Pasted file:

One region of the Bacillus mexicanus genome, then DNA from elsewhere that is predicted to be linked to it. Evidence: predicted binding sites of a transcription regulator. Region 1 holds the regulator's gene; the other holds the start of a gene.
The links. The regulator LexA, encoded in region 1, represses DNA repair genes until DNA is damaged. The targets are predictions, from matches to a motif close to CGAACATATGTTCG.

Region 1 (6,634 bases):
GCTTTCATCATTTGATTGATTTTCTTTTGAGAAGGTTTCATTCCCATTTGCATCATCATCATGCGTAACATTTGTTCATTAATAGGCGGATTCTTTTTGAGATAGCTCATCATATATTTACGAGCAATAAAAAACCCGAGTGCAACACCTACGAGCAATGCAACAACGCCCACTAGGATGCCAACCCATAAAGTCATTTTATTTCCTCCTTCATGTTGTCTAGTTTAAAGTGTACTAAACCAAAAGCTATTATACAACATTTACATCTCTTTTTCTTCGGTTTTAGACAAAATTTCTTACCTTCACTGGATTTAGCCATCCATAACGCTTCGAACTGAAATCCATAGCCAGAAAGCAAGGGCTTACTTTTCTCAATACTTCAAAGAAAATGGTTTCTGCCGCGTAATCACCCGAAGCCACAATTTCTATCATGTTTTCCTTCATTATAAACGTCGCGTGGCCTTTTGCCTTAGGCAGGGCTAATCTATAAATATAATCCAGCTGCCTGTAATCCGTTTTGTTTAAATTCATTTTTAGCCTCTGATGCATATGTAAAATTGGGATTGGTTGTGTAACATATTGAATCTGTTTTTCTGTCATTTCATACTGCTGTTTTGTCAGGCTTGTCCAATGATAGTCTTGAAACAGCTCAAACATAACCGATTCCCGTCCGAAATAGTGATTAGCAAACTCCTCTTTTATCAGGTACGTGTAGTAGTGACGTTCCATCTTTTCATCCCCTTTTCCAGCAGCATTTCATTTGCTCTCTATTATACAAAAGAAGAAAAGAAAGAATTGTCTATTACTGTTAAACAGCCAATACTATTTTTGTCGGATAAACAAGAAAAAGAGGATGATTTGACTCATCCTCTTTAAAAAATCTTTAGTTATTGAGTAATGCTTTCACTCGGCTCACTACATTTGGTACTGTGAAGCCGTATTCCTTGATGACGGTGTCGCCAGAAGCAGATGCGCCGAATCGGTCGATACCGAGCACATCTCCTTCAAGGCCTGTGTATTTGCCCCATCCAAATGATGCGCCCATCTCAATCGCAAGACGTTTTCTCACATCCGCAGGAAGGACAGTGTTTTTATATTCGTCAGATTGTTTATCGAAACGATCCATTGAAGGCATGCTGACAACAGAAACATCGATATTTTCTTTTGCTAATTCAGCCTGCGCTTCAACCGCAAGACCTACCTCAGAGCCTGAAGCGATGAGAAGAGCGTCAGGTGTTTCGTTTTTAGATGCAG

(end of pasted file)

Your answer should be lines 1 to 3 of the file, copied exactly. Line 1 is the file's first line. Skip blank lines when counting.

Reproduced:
One region of the Bacillus mexicanus genome, then DNA from elsewhere that is predicted to be linked to it. Evidence: predicted binding sites of a transcription regulator. Region 1 holds the regulator's gene; the other holds the start of a gene.
The links. The regulator LexA, encoded in region 1, represses DNA repair genes until DNA is damaged. The targets are predictions, from matches to a motif close to CGAACATATGTTCG.

Region 1 (6,634 bases):